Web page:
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Pakistan protests: The right-wing challenge to PM Imran Khan

Anti-government demonstrators are rallying in Islamabad to force Prime Minister Imran Khan to step down. But the Islamist leanings of protest organizers have raised concerns about the future of pro-democracy activism.

Starting their rallies in the southern city of Karachi on Sunday, anti-government protesters marched through various major cities of the country, finally reaching their destination, Islamabad, on Thursday. The demonstrators camped near the capital and plan to protest for days – maybe weeks. Their sole demand is that Prime Minister Imran Khan, who came to power in August last year, must tender his resignation to pave the way for fresh elections

The rally is led by Maulana Fazlur Rehman, a powerful religious figure and head of the Jamiat Ulema-e-Islam (JUI-F) party, who claims that PM Khan came to power through rigged elections.

Rehman said that his "Azadi March" (Freedom March) has transformed into a national movement, which was bound to succeed.

"From Karachi to Lahore and to Islamabad, the people have decided that there was no more room for this government," Rehman said, adding that he was fighting for the "survival of the real democracy" in the country.

Rehman is backed by Pakistan's major opposition parties, including the Pakistan Muslim League (PML-N) of three-time former Prime Minister Nawaz Sharif, and the Pakistan People's Party headed by former President Asif Ali Zardari and his son Bilawal Bhutto-Zardari.

Such "long marches" have become a common occurrence in Pakistan, with some religious organizations previously attempting to put the capital under siege and resorting to violence.

Is military backing the government?

Mufti Abrar Ahmed, a spokesman for the JUI-F, lashed out against Khan on Sunday, saying that the "illegitimate" government came to power through the army's support.

Although the opposition parties denounced last year's general election as "rigged," they chose not to immediately launch protests. But the Khan administration's heavy-handedness against opposition politicians and the country's deteriorating economy have given them the impetus to finally attempt to dislodge his government.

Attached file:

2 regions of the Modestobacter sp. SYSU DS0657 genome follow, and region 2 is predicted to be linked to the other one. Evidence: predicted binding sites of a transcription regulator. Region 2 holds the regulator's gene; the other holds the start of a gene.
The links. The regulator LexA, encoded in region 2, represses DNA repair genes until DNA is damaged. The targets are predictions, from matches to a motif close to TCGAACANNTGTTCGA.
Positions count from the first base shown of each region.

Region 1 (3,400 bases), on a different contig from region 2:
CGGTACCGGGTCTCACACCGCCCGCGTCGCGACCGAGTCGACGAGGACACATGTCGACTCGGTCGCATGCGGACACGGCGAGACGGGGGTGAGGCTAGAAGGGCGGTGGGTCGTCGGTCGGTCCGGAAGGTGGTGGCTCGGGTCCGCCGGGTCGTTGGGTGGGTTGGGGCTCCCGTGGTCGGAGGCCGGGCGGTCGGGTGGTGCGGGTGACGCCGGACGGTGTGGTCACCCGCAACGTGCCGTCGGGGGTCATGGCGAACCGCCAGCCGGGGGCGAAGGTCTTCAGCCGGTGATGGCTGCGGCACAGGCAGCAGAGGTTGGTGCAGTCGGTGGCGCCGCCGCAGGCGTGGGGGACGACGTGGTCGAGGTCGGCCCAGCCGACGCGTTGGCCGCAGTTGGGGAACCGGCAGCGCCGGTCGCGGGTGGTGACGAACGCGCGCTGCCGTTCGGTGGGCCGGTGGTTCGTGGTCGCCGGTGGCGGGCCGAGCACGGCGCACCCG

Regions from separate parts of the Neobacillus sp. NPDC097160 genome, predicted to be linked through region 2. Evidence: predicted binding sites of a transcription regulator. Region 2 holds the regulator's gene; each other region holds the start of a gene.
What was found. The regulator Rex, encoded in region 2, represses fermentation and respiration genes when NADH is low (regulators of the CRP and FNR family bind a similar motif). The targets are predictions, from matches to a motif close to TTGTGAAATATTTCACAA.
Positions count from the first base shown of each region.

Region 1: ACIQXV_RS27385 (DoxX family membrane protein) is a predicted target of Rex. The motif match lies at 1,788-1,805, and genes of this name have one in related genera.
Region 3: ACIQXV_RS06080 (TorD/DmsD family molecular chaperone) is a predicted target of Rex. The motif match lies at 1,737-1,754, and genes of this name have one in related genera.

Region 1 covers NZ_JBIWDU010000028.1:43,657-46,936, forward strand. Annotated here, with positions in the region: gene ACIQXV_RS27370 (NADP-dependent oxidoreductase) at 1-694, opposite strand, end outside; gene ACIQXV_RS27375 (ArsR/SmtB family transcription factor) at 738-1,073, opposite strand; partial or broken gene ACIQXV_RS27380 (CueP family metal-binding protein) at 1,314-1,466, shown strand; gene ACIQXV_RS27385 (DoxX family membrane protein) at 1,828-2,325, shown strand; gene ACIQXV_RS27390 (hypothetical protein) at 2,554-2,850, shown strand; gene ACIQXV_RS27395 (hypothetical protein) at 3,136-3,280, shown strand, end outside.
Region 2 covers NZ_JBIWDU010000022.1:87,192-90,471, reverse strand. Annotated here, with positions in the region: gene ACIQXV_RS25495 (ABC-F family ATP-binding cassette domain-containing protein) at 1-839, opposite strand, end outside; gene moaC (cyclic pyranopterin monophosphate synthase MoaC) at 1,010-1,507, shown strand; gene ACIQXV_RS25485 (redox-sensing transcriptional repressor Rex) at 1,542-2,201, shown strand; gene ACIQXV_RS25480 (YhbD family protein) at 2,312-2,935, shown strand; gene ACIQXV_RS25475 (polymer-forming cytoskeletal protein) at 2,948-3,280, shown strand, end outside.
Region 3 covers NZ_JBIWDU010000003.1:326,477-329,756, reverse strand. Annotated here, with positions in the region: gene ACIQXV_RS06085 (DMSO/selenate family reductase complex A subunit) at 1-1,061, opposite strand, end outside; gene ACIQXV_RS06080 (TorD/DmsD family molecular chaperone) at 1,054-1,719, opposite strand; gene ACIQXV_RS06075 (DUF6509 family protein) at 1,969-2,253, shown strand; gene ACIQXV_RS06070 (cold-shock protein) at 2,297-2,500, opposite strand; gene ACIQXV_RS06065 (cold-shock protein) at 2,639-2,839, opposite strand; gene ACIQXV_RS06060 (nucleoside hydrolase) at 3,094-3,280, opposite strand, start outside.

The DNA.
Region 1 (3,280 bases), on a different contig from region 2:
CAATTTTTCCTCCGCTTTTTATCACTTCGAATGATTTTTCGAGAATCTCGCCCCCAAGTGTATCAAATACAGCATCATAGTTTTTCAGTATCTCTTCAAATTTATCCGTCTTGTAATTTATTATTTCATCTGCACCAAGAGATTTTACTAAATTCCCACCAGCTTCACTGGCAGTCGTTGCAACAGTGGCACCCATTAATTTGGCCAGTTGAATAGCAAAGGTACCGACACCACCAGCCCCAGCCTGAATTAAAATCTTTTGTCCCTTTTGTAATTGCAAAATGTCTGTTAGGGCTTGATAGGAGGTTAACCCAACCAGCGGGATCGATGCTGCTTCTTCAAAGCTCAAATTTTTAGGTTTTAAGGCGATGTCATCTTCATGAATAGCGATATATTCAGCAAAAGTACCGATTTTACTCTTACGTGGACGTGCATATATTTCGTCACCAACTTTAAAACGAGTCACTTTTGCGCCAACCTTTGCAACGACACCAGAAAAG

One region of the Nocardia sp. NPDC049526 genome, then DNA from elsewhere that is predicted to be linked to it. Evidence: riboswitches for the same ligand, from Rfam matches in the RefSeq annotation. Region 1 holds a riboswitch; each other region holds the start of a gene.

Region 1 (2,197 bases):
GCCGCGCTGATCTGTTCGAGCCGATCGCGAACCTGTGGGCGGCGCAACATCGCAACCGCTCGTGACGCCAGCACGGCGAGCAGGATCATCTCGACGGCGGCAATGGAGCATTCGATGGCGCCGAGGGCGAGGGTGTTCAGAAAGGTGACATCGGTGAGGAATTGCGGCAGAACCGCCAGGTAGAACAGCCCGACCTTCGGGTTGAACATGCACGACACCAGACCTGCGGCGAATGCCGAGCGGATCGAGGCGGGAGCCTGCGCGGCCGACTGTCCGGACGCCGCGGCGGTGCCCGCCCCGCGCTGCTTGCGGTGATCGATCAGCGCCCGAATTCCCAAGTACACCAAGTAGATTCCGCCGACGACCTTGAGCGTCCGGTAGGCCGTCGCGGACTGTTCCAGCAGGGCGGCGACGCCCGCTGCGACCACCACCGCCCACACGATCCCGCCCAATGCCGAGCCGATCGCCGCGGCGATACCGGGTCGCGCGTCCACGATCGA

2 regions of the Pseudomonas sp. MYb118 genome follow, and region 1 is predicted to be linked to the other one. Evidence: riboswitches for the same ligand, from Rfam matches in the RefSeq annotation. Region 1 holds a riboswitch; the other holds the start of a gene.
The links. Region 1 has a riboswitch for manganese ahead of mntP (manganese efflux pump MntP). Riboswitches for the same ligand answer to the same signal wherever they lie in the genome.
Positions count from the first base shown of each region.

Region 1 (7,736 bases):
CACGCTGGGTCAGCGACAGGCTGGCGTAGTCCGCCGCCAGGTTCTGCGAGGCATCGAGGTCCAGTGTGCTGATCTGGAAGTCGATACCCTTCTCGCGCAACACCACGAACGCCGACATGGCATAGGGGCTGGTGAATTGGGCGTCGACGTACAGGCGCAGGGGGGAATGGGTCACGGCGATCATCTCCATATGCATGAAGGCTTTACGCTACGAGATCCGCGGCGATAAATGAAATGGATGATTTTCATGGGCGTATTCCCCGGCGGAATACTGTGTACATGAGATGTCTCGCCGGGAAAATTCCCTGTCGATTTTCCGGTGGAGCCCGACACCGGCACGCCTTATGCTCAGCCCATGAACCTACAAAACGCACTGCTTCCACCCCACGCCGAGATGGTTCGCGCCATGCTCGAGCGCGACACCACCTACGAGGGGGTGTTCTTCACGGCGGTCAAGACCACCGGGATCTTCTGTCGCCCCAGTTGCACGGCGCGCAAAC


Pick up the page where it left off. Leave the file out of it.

Khan has been accused of receiving indirect support from the country's powerful military — a claim denied by both Khan and the army. Sharif's supporters say their party was not given a level playing field in the run-up to the July 2018 elections, with the judiciary exclusively targeting PML-N officials and the caretaker government unleashing a massive crackdown on PML-N activists.

Read more: Pakistan's ex-PM Sharif bailed on medical grounds

Talking to local journalists last week, Khan said the army fully backs him against the opposition's attempts to oust him.

But some reports in local media claim that the powerful military is split on its "unconditional" support to the premier.

Khan came to power after winning a simple majority in the 2018 parliamentary polls on promises to improve the country's economy and provide jobs. But his critics say he has so far not been able to honor his commitment to the masses.

Read more: Opinion: Imran Khan — one year of stumbling ineptitude

With inflation climbing to 8%, the rupee losing a third of its value over the past year and foreign exchange reserves barely enough to cover two months of imports, Khan's government was forced to turn to the International Monetary Fund (IMF) in May for a bailout package

The IMF's tough bailout conditions have been unpopular, and analysts say the opposition is now ready to use the "public anger" to remove Khan from power.

The military, which has large stakes in Pakistan's economy, is also reportedly wary of the government's "underperformance."

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The right-wing threat

But the centrist parties, such as the PML-N of former PM Sharif and the PPP of Bhutto-Zardari, are not at the forefront of the anti-government movement. Instead, it is the head of an Islamic party who is mobilizing masses to dislodge Khan.

The "Azadi March" organizers even "banned" women from taking part in the rallies, drawing criticism from the country's liberal groups that dubbed it "anti-democracy."

"I am not supporting this rally because women are not allowed to participate in it," Saba Chauhdhry, a human rights activist, told DW.

"All citizens have been affected by this government's policies. Pakistani women have always been at the forefront of pro-democracy movements. Any movement that excludes women is bound to fail," Chaudhry added

Pakistan's liberal sections, however, are split over their support for Rehman's march. Some say that the main objective of all anti-government groups should be to oust PM Khan, so it is unimportant who is leading the protests. Others are of the view that any right-wing attempt to dislodge the current administration would further embolden the country's Islamists – who are already quite powerful – and will leave little room for the liberal parties to implement their agenda.

The driving vision for the opposition parties – both liberal and right-wing – is to end the military's alleged interference in politics and uphold civilian supremacy in Pakistan. The two sides differ on their interpretation of civilian supremacy though. Rehman and the likes want the country to be governed by Shariah, albeit within the space of parliamentary democracy. For rights groups, the view is unacceptable. The military may use this division to its benefit, say experts.

Read more: Imran Khan: A new hope or divisive force for Pakistan?

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